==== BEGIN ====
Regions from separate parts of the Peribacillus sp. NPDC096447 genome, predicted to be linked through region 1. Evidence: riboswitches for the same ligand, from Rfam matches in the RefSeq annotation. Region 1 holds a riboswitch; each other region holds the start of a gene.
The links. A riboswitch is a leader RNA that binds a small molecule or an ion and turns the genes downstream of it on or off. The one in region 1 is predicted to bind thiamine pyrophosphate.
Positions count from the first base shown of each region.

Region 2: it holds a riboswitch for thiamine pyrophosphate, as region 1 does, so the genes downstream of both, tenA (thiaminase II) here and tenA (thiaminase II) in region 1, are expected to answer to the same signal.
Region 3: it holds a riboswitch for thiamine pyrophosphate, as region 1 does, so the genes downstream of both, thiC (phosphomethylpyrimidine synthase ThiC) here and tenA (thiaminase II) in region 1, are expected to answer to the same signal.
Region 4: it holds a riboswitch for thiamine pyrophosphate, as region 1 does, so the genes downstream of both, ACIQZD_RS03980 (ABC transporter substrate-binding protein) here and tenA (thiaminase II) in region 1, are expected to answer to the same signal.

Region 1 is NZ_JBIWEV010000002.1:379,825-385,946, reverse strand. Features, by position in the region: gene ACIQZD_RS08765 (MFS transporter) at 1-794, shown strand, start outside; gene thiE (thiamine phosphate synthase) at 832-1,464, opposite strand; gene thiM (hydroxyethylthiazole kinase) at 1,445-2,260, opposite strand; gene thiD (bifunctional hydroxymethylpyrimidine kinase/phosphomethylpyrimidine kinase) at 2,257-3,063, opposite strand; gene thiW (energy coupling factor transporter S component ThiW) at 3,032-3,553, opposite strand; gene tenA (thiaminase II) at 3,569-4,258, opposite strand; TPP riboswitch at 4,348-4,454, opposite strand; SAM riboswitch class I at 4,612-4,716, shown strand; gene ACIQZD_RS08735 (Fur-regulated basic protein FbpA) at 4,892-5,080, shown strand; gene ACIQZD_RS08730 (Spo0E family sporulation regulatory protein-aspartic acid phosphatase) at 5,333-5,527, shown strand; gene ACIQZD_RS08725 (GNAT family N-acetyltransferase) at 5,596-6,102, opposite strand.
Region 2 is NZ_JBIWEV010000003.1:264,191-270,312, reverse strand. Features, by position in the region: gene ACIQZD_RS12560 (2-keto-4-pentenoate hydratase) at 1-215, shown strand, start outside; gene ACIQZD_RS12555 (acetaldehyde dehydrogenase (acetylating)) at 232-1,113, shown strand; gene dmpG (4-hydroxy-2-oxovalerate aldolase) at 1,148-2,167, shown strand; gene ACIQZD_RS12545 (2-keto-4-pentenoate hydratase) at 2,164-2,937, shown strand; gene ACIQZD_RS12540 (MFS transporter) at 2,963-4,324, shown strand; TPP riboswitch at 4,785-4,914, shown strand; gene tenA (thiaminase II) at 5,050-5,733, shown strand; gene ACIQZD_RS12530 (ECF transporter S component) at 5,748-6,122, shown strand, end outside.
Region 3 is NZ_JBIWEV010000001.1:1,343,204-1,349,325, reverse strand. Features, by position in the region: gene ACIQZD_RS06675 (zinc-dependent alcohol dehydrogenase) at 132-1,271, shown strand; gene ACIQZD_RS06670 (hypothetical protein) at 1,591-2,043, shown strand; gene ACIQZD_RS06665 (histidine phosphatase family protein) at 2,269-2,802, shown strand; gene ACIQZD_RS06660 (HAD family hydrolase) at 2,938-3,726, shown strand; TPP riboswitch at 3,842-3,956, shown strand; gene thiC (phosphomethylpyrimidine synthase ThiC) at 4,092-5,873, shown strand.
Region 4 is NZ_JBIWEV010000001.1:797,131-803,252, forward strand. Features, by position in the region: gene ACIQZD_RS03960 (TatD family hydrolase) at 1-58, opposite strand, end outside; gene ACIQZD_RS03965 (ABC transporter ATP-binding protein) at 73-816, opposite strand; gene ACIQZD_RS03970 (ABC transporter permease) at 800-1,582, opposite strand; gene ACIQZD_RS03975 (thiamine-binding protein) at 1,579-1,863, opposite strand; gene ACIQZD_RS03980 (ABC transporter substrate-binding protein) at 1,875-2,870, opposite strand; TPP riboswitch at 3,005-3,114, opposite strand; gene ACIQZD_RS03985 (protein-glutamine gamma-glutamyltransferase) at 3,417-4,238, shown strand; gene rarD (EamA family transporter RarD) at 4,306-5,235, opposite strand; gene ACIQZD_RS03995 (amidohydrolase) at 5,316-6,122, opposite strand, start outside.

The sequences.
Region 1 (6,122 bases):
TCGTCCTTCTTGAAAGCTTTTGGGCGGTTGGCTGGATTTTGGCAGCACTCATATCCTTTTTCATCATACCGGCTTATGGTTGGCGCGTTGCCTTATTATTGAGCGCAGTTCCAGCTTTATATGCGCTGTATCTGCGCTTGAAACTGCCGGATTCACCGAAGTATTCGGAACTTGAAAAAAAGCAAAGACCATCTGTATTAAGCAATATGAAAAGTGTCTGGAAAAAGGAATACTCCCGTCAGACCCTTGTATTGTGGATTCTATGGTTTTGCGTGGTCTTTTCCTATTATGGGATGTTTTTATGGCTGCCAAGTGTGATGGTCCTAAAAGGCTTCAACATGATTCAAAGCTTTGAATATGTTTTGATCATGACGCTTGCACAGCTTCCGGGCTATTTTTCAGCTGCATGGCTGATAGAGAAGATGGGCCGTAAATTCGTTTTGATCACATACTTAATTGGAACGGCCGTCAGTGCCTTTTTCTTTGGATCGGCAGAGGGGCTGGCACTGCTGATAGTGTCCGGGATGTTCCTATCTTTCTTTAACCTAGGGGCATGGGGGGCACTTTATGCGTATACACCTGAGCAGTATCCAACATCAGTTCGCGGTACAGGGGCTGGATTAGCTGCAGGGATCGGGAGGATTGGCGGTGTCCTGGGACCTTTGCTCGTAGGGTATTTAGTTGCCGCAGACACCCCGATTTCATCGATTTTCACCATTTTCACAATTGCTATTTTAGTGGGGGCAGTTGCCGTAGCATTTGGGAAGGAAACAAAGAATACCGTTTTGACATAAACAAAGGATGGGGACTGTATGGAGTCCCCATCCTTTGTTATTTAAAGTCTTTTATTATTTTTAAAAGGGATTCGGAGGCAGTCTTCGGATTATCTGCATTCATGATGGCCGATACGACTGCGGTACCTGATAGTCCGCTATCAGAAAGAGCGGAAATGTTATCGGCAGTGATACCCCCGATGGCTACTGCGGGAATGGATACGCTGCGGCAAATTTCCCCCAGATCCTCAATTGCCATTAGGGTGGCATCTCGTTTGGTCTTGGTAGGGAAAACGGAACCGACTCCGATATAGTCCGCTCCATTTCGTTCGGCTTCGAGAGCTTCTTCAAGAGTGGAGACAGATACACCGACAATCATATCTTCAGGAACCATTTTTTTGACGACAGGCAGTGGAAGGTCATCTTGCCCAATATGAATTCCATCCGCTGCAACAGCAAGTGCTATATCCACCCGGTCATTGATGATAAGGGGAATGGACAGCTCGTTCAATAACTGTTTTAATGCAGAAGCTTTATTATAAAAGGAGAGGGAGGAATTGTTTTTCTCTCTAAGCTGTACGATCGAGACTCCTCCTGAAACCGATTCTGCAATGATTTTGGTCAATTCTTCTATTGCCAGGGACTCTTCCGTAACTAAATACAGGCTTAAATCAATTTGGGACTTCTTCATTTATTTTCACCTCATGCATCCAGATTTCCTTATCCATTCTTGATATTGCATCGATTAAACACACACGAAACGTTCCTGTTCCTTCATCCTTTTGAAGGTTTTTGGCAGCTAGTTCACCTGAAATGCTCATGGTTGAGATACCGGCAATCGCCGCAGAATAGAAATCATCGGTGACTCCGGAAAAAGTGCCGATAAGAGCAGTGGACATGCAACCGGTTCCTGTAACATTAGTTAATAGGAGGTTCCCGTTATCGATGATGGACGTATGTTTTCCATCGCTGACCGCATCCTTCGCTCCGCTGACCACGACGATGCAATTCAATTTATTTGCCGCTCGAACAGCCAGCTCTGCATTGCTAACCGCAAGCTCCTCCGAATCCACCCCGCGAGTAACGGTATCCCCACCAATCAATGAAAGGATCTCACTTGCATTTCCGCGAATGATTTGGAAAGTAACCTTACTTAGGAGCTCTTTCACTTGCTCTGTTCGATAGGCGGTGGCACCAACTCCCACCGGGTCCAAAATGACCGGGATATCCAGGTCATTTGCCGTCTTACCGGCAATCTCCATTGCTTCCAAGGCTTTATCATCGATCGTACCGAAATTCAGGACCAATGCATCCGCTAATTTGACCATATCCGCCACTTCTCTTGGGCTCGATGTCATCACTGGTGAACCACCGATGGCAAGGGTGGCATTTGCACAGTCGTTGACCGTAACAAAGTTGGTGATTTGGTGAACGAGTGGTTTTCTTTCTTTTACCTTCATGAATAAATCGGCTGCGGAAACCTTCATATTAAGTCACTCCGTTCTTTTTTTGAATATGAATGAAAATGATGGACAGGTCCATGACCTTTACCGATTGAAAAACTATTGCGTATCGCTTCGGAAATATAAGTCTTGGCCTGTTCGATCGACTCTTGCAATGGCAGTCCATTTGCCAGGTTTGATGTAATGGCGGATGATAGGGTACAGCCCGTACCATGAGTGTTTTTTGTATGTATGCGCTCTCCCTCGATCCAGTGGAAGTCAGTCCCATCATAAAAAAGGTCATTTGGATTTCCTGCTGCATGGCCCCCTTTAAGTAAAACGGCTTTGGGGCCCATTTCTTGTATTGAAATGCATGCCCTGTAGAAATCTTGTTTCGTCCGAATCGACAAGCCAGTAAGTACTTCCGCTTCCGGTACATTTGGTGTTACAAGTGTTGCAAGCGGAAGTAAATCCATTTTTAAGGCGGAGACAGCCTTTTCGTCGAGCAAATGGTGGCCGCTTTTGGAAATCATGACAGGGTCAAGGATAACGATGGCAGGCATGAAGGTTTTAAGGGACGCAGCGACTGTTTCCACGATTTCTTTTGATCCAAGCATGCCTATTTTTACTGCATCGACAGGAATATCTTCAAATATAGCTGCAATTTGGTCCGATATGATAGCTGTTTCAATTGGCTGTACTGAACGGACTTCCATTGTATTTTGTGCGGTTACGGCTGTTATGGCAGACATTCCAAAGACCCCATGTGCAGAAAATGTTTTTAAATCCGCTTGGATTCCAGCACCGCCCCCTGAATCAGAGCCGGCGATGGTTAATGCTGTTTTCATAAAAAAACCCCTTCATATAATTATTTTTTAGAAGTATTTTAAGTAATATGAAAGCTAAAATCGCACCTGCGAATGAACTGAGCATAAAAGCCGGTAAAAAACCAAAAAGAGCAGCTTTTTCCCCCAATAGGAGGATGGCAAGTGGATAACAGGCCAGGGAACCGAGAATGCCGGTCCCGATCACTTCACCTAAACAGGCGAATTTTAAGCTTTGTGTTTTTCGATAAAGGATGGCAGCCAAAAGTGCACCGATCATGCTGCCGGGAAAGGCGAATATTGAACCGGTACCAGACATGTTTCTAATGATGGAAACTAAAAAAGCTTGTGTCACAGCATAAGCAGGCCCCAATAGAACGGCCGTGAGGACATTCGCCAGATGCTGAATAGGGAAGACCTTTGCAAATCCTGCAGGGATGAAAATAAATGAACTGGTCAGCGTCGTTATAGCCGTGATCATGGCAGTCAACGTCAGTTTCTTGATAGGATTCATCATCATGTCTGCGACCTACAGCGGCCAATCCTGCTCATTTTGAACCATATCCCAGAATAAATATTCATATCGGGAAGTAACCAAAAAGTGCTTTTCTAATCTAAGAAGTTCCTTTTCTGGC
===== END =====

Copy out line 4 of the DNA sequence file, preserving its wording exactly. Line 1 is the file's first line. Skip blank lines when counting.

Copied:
Region 2: it holds a riboswitch for thiamine pyrophosphate, as region 1 does, so the genes downstream of both, tenA (thiaminase II) here and tenA (thiaminase II) in region 1, are expected to answer to the same signal.